It was popularized in the United States Mid-Atlantic region during the early settler periods, although Dutch Lap Siding’s Origin’s date back to Northern European regions where wood construction was very popular.
It offers sturdy shadow lines and is an alternative to the normal clapboard facade. Close to clapboard siding, it possesses multiple courses with reveals of 3-5 inches.
Dutch Lap Siding vs. Clapboard Siding:
Two of the most popular clapboard styles are smooth lap clapboard and dutch lap. Dutch Lap possesses a curved notch along the board’s top edge or panel that gives a unique look having deep shadow lines close to craftsmen actually hand cutting a notch in every board. Back in old days carpenters hand carved the curved notch along the board’s top.
Therefore making the board took longer and cost more than standard lap siding. It was utilized by wealthy people and became a symbol of status for nicer homes. The difference between clapboard, or standard lap and dutch lap, is that traditional or smooth lap panels or boards tend to be flat, with no notched out or curved lines showing. Similar to an elongated smooth wooden board. It may be textured to appear just like actual wood with deeply grained lines or smooth such as a freshly painted wooden board.
Dutch Lap has for a long time been used around Europe for a long duration and so individuals originating from there just duplicated it and utilized it for their homes.
Here is a brief breakdown of the various types of vinyl siding profiles available:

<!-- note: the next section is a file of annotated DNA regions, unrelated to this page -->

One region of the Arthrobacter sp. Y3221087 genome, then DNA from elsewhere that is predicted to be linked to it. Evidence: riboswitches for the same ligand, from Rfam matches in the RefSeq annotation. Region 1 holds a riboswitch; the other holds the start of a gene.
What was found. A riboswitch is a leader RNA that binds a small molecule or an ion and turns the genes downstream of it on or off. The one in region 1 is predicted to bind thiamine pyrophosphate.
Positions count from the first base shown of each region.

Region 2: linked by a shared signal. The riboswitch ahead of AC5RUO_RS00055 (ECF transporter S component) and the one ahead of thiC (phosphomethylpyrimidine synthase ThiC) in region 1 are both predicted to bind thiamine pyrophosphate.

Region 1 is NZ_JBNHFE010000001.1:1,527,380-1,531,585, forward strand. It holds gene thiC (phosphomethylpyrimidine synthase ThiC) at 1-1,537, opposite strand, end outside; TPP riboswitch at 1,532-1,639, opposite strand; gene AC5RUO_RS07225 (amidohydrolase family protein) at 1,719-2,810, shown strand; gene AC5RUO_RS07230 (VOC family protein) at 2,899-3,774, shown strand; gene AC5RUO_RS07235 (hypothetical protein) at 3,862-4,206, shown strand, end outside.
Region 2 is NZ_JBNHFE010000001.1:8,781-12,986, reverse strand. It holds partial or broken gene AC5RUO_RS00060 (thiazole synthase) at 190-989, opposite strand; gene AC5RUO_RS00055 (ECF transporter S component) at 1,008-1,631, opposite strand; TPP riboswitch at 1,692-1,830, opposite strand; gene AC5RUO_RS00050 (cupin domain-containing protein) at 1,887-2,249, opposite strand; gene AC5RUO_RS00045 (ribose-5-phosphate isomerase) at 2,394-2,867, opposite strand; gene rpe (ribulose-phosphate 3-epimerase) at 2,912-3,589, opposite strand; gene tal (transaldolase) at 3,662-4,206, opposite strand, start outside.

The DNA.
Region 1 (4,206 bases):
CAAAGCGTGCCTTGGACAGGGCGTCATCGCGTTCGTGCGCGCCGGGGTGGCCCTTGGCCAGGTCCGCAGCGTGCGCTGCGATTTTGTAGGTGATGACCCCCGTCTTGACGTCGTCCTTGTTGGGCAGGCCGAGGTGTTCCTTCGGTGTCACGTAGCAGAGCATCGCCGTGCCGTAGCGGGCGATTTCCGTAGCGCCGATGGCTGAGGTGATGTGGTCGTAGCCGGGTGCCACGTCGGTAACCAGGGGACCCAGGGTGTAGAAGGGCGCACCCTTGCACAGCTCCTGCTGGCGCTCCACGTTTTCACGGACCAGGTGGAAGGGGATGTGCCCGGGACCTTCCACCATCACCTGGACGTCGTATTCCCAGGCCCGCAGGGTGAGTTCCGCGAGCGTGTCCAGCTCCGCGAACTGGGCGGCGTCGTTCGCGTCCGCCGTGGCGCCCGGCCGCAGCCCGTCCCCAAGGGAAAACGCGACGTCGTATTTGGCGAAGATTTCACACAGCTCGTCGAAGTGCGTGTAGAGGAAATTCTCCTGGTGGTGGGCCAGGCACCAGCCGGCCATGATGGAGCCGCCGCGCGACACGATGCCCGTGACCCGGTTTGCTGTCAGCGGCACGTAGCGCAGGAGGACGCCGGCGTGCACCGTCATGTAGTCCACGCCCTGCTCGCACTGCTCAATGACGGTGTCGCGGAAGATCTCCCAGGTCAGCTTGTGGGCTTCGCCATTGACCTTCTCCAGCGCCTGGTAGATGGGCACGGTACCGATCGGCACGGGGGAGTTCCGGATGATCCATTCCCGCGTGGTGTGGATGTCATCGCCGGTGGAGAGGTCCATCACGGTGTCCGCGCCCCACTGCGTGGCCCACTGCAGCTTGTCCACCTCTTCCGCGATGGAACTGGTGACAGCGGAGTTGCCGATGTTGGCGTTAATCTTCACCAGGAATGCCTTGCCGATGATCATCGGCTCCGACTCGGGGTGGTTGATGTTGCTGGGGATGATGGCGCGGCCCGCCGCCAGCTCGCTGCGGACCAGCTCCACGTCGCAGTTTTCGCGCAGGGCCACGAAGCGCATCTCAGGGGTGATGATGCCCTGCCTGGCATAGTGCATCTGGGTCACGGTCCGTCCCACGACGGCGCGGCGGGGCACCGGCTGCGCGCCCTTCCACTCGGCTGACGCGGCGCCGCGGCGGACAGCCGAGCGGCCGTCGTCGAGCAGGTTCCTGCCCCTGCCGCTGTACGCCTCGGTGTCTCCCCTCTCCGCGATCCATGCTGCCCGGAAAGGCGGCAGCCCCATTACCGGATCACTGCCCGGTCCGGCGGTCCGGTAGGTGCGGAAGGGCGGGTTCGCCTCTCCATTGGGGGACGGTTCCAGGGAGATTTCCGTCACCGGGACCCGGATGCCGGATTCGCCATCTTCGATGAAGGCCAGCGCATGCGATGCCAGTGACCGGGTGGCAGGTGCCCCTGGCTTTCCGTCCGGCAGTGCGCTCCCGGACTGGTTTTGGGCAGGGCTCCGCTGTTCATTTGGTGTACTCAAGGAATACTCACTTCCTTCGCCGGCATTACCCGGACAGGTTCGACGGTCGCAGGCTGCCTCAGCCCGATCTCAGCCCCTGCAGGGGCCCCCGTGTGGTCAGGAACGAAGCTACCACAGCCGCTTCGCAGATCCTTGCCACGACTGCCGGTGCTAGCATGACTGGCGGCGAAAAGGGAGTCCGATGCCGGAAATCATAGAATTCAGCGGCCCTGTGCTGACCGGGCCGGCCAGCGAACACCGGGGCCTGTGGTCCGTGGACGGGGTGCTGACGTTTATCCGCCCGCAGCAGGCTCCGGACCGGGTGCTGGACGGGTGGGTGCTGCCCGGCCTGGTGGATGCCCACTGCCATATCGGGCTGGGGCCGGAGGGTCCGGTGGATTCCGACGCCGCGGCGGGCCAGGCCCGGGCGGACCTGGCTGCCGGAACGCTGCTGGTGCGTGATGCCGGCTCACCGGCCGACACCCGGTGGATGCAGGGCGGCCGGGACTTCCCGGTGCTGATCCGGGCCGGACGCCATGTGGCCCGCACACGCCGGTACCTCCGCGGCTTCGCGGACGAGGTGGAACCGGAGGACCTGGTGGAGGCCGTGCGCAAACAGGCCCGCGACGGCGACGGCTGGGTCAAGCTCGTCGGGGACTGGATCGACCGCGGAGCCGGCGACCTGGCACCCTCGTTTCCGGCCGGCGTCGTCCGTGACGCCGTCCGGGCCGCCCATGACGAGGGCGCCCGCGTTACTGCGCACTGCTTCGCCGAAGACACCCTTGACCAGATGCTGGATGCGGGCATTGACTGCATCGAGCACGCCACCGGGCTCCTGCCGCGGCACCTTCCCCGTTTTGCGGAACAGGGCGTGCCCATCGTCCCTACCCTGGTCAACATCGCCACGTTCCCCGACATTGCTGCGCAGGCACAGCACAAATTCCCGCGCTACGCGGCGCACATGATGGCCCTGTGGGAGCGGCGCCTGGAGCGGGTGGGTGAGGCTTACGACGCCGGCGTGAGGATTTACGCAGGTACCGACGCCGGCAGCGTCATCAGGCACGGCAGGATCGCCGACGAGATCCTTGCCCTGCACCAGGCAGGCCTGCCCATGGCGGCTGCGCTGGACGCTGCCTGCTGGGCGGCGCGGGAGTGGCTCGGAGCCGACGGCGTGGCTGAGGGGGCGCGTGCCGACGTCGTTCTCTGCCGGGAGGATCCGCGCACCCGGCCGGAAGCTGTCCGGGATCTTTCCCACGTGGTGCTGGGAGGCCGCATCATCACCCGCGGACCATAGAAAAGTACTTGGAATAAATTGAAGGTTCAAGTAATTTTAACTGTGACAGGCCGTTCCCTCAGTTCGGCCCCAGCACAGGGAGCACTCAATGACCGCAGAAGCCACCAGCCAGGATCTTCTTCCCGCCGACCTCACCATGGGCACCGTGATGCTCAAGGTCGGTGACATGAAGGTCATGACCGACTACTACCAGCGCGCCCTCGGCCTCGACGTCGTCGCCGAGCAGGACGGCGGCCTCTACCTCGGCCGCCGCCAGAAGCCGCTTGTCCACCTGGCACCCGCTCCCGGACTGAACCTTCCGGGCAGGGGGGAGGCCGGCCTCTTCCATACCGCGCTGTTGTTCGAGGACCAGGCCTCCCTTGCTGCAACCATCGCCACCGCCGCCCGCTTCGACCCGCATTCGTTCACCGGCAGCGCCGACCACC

Clapboard or Traditional Siding
Before industry manufactured vinyl siding’s introduction, clapboard siding was made by splitting wooden boards to become thin strips, that could be installed onto a home’s side to shield it from the elements.
This overlapping design permitted the wood to expand and contract as weather changed and it offered snow and rain protection by making precipitation to run off the structure’s side rather than penetrating the structure and causing damage.
Nowadays clapboard siding is manufactured from PVC, or vinyl, and is found in single, double and triple row profiles with differing heights to select from.
Dutch Lap vs. Traditional Siding
Initially popularized in America’s colonial era, the major difference between traditional clapboard and Dutch lap is that Dutch Lap has a beveled edge, that forms a shadowed appearance. The feature permits the siding to create the appearance and feel of an hand carved surface. It has become a popular choice to the normal clapboard design.
Dutch Lap Wood Siding
A popular clapboard style is the Dutch-Lap Wooden Siding. It possesses a notch along the panel’s top edge that offers a distinct look similar to which craftsmen hand cut each panel or plank. Back in the ancient days craftsmen hand carved each wooden board’s notch.
Therefore it was much difficult to make and took a longer duration and cost more than standard wood siding. Nowadays these vinyl sidings look like real wood excluding the painting and high maintenance needed. Dutch Lap and Wood Paneling are sold by the linear foot.